Resentment Will Destroy You
Nurses and other healthcare workers who regularly work with difficult people are prone to resentment, which is a deeply indignant feeling of strong animosity we experience when we perceive that a person or group has wronged us in one way or another. Resentment peels away at the soul by reducing positivity and increasing negativity. So how do we deal with these powerful feelings of resentment?Resentment is the strong, indignant feeling of pointed animosity we experience when we believe a person or group has wronged us in some way. Although resentment is a common emotional state, it is definitely not one of the more fleeting ones. In fact, resentment can seep into our thought processes and persist like a non-healing wound day after day, week after week, month after month, year after year, if we don't come to grips with this potent emotion.
As nurses, we all undergo resentment at different points in our careers. After all, it is easy to become swept away in the powerful current of feelings when a frequent flyer patient insists you are doing a horrible job after you arrive a couple of minutes late with his Q2 hour shot of Dilaudid. It is easy to ride the roller coaster of negative emotions when the rude surgeon treats you as if his postoperative patient is the only one you're caring for. It is easy to hop aboard the train of bitterness after your unit manager brings up a silly complaint regarding family members who reported you for not finding recliners and sodas quickly enough.
However, many nurses fail to recognize that fostering resentments over past wrongdoings only serves to hurt us more than the people who are the targets of our angst. By bottling up resentful emotions, we are essentially harming an important aspect of our psyche. Resentment zaps away at the core of our spirits by destroying positivity and keeping us weighted down with negativity. The people who wound us are unlikely to lose much sleep over the manner in which they have treated us. Meanwhile, some nurses and healthcare workers live in a perpetual stew of antagonism that, if left unchecked, results in physical health issues and increased stress levels. The following groups of people commonly trigger feelings of resentment in us:
Nurses who work a full-time schedule naturally spend about a third of their lives at the workplace. Our places of employment can be filled with coworkers who may have an interesting array of personalities. You are fortunate if you get along with your colleagues, but many of us contend with gossip, competition, bad attitudes and other poor interpersonal behaviors that can trigger resentment deeply within us. If you are having a justifiable problem with a coworker, holding a grudge is the worst action you can take. Tackle the concern professionally with the coworker, or if you feel that uncomfortable with the person, solicit the assistance of management or human resources to arrive at a resolution.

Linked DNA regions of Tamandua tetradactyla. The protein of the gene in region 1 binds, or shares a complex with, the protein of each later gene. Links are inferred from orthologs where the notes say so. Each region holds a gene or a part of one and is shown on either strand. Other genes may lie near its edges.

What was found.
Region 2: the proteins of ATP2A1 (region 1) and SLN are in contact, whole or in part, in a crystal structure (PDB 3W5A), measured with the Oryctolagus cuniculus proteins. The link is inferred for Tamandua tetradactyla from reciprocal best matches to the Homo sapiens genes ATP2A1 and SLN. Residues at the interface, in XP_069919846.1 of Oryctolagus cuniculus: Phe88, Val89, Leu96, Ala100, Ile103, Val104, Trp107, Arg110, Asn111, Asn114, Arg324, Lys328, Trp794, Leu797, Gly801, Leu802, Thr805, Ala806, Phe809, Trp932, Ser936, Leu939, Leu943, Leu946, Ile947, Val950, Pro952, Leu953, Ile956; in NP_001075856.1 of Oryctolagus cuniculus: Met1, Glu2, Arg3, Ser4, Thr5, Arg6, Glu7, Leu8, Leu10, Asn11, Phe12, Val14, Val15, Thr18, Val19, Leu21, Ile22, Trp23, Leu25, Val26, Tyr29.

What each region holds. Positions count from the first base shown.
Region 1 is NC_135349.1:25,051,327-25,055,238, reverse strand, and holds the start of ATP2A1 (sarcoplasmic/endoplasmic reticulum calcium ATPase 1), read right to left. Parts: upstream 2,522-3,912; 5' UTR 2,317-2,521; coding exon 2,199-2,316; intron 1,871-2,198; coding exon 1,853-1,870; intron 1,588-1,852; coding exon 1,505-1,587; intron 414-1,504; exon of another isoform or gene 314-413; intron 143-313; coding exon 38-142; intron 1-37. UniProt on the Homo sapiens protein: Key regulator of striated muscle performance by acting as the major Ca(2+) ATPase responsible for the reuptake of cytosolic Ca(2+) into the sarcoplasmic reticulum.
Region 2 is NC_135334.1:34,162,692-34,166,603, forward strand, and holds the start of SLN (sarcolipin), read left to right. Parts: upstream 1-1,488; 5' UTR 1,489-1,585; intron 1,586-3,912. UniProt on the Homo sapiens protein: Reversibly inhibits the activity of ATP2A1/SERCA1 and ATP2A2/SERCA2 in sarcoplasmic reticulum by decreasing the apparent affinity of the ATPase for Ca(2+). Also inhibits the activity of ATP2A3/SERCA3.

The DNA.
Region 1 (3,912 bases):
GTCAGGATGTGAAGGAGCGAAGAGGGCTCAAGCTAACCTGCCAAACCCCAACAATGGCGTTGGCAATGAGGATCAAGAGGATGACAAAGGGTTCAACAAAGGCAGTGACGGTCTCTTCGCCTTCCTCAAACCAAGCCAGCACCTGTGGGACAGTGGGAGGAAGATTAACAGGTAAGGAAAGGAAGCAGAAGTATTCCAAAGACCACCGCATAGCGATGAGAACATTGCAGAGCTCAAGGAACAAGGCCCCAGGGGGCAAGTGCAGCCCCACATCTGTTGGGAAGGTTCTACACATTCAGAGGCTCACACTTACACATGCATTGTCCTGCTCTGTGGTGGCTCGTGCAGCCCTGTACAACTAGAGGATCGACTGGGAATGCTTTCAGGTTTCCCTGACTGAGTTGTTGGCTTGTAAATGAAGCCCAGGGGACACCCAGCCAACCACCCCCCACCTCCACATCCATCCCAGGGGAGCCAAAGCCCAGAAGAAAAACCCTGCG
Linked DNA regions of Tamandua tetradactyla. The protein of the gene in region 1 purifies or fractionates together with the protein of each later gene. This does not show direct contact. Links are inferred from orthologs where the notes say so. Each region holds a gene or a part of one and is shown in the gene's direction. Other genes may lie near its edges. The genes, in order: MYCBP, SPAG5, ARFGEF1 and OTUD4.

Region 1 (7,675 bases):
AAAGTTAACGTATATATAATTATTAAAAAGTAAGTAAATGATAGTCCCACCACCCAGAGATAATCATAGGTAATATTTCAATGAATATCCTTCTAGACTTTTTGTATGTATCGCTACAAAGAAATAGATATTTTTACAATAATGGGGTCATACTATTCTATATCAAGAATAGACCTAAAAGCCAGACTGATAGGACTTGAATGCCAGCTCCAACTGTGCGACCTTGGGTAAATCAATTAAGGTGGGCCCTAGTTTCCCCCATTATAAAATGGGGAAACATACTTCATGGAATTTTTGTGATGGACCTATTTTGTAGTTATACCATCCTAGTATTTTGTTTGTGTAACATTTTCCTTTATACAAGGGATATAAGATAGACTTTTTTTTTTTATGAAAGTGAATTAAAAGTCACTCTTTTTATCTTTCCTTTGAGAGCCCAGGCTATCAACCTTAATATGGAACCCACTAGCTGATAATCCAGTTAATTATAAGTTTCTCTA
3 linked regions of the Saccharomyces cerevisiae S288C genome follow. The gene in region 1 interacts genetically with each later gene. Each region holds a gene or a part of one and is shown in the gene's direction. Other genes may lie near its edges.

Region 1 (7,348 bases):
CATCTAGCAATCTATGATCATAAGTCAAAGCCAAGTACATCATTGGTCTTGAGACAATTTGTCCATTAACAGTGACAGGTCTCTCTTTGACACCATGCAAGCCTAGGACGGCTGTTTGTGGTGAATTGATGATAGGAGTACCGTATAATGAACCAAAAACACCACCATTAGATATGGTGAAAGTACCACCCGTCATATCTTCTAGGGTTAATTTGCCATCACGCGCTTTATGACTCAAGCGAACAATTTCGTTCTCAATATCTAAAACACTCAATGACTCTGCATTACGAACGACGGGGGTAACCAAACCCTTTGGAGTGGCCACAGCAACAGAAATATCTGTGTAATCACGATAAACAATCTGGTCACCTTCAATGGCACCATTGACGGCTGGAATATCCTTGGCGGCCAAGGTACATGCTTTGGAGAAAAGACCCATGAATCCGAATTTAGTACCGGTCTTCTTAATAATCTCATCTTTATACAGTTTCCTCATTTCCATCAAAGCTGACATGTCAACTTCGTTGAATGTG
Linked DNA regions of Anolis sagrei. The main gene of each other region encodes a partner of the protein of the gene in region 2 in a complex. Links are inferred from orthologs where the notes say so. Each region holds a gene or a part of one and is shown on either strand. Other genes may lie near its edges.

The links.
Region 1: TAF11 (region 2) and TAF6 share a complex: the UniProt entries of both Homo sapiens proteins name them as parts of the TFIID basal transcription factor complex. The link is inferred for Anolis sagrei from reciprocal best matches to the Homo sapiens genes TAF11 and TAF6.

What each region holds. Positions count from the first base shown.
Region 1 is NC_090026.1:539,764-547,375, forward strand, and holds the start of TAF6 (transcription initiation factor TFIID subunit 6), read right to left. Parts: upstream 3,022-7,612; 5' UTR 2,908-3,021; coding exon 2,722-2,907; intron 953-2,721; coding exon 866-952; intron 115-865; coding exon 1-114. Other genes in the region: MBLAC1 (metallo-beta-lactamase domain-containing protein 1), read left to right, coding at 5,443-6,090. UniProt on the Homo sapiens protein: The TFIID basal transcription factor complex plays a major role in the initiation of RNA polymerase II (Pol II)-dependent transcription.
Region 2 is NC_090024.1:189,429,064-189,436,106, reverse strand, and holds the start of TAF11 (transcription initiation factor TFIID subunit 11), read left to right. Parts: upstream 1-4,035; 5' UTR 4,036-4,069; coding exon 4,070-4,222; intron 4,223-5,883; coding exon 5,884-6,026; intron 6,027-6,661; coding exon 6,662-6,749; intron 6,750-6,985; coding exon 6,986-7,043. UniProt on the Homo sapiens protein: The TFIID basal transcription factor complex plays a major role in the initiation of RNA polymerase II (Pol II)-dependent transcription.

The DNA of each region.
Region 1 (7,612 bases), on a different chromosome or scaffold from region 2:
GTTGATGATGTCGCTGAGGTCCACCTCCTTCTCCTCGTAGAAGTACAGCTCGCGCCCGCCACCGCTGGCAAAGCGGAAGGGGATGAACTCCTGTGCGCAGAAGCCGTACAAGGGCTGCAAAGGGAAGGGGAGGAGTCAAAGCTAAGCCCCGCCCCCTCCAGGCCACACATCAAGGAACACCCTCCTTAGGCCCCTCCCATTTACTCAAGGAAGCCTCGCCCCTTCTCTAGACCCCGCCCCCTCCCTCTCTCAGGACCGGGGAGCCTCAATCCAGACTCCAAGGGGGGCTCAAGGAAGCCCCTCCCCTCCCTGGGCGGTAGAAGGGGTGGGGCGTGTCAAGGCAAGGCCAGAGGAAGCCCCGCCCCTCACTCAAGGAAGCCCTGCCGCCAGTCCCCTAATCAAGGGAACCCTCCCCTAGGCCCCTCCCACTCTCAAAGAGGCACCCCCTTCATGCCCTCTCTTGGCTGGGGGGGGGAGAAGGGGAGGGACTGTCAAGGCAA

Patients can be a constant source of resentment, especially if they are demanding, dishonest or abusive. Something about the strain of illness causes some patients to openly voice their nasty opinions against nursing staff who are doing their best within the constraints of today's harried healthcare system. Whether it's the ETOH-dependent guy who threw a urinal full of pee in your direction in the emergency department, the home health client who accused you of incompetence when you changed her dressing, or the little old lady who starts cursing at you after receiving a cold meal tray, bad patient behavior can produce an internal river of rage that will drown us if we dwell on these incidents.
Family members of patients can sometimes be worse than the patients themselves. Their unrealistic expectations, unreasonable complaints, infrequent exaggerations, impractical demands, and occasional lies can conjure up hard feelings of resentment that last many years after the wrongdoings were carried out. Poor behavior from family members can generate negative emotions that attach to our souls like flesh-eating bacteria if we don't get a handle on what we are feeling.
Physicians can serve as yet another source of resentment, particularly if they have a difficult temperament, engage in verbal abusive, or yell at nursing staff. There's something about having 24-hour a day, around-the-clock responsibility for many patients that causes some doctors to snap under pressure. Most physicians are wonderful professionals and collaborators, but the few bad apples who take their frustrations out on others can evoke deeply rooted resentment in nurses that endures over the years.
How does one deal with resentment? Several actions can be taken to address resentful urges. First, we can choose to forgive. In fact, people report that a virtual weight was lifted off their backs after choosing to forgive for perceived injustices. Another way of dealing with resentment is to let go. Letting go of resentful feelings involves a process of gradually eradicating bitterness against the aforementioned groups of people. Of course, seeking professional help is an additional method of dealing with bottled-up anger.